The former MP explores why so many people are rejecting mainstream politics across Europe in Travels in Euroland with Ed Balls on BBC2
After his Travels in Trumpland, former politician Ed Balls is now turning his attention to Europe, and in particular the reasons for the rise of so many anti-establishment ‘populist’ parties, in the three-part Travels in Euroland with Ed Balls on BBC2.
In this first episode he visits the towns of Den Helder and Scheveningen on the north coast of Holland, meeting local fishermen to find out why they are drawn to vote for a right-wing populist after EU rules and regulations have made their jobs much harder.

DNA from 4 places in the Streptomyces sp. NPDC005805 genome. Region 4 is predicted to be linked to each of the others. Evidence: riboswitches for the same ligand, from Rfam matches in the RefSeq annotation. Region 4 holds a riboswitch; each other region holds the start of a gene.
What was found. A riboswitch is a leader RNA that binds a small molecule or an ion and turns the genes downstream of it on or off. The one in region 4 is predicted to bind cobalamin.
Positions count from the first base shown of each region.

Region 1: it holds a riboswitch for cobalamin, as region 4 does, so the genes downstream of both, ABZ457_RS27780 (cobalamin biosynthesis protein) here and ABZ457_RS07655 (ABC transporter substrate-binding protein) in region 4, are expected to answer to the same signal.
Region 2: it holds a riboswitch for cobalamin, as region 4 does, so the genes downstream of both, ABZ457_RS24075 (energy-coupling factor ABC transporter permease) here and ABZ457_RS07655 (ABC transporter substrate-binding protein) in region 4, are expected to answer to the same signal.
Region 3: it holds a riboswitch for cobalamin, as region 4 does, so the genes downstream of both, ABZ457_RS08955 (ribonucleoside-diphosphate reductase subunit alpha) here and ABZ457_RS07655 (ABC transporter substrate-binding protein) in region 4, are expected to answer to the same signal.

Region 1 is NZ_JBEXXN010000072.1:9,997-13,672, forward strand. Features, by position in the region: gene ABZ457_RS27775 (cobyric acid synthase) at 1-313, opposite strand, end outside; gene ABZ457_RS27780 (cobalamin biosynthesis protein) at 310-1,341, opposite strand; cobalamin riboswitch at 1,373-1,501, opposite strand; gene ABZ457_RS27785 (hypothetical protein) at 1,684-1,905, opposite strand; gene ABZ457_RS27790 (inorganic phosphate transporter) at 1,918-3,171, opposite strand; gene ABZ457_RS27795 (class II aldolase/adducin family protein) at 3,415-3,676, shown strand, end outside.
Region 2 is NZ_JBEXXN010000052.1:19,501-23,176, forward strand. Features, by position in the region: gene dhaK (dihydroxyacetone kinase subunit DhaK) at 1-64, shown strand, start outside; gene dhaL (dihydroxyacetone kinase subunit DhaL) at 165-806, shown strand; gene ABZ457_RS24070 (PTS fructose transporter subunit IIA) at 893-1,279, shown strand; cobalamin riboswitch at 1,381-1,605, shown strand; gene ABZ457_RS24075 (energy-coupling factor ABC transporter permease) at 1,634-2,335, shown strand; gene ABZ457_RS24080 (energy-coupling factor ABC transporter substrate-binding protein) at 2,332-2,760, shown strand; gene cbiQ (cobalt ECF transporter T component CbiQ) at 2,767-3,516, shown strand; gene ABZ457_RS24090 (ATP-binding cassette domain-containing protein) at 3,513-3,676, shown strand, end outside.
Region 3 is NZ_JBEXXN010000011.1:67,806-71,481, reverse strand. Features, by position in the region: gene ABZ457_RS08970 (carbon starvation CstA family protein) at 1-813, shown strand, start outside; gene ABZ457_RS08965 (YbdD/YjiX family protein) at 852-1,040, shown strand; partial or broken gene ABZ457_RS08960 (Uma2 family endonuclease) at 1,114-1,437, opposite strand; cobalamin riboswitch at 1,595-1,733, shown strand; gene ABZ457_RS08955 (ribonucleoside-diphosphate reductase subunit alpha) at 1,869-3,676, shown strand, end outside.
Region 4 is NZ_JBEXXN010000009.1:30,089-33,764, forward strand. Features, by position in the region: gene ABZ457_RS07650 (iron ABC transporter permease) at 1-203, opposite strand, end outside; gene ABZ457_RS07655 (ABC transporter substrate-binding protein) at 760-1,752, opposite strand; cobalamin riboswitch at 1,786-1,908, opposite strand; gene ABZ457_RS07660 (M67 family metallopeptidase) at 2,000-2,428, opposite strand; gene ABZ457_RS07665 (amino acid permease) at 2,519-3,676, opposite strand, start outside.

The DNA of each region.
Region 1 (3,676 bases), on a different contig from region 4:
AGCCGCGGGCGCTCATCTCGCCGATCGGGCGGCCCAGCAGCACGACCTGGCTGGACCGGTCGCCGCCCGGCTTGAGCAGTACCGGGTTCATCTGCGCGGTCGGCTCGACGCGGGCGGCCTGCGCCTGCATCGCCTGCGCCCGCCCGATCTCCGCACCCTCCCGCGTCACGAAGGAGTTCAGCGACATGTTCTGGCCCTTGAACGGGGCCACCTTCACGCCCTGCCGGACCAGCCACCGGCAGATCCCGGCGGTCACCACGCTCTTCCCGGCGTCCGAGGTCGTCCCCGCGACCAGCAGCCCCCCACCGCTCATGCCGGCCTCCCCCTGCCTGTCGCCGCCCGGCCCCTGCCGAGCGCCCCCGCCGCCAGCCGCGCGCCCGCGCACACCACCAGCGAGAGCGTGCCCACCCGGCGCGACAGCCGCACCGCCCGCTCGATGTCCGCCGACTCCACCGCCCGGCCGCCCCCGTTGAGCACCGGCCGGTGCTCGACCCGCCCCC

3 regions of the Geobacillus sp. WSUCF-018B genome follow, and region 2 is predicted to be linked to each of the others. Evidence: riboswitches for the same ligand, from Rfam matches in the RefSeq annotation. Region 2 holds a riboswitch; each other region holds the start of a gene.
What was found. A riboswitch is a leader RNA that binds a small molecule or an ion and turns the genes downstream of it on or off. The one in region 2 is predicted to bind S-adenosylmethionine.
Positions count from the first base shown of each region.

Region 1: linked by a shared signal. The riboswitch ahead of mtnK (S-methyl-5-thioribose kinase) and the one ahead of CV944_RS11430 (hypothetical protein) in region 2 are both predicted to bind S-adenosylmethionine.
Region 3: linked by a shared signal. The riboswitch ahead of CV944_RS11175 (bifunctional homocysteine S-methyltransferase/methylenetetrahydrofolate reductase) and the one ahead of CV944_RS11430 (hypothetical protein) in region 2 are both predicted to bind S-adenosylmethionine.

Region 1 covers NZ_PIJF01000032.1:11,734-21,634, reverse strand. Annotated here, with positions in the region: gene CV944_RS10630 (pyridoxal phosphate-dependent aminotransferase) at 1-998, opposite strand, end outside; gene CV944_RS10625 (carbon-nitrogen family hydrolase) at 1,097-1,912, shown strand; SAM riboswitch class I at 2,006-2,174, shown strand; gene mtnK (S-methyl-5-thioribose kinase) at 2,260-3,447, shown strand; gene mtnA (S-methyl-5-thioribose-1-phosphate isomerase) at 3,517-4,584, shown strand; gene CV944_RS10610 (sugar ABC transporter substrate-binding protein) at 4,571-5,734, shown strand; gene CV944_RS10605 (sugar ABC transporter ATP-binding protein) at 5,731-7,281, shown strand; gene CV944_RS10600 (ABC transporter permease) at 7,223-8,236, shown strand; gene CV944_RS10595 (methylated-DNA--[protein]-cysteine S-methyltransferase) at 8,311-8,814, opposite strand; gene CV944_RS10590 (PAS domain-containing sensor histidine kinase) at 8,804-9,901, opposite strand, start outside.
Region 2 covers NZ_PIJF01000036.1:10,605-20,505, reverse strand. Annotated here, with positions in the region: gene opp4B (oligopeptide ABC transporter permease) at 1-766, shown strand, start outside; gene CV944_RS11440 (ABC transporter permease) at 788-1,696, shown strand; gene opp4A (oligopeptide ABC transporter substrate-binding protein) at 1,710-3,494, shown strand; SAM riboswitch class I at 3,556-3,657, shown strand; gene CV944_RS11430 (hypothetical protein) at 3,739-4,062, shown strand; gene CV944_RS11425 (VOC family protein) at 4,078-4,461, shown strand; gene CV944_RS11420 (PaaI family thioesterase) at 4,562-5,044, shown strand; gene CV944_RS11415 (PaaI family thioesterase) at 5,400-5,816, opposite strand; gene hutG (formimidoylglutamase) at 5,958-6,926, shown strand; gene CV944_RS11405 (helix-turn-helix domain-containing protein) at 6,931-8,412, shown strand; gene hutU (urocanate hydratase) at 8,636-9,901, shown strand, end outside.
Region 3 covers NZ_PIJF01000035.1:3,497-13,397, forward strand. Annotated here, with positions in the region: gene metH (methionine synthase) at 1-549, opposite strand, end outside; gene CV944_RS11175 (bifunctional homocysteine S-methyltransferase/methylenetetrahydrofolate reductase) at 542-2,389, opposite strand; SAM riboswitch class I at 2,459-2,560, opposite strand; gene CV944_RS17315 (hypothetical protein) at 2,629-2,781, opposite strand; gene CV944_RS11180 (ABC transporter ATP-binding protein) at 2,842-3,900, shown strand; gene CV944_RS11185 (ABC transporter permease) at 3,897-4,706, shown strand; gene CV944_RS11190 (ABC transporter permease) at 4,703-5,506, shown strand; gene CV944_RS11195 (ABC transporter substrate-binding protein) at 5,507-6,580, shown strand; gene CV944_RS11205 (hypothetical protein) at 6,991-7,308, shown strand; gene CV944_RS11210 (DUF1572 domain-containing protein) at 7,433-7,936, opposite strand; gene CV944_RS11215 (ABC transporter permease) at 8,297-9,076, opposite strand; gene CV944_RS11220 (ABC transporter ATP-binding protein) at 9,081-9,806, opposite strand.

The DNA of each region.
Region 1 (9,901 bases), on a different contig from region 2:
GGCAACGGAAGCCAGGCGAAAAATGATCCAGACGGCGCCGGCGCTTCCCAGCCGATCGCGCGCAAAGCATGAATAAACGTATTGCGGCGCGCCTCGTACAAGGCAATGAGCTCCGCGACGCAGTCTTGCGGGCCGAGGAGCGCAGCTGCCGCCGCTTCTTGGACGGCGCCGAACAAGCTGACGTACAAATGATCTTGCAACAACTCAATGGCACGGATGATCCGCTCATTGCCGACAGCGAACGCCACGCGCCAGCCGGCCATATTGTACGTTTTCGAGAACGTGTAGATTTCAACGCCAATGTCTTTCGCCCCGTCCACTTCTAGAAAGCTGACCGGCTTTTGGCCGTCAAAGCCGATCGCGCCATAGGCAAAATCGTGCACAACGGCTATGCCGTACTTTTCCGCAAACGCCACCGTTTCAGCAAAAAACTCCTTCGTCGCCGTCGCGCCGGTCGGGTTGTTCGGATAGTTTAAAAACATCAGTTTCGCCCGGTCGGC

In Almería, southern Spain, Ed learns that the far-right Vox party, which made huge gains in the last election, has pledged to stand up for bullfighting, now banned in some parts of northern Spain.
Ed (pictured top at a bullfighting school) meets a famed local matador to try to understand the communities who defend this age-old Spanish tradition.
Ed spends time with families who feel their way of life is under threat and points out that in regions such as these it’s not difficult for populist parties to create a divide by manipulating such concerns.
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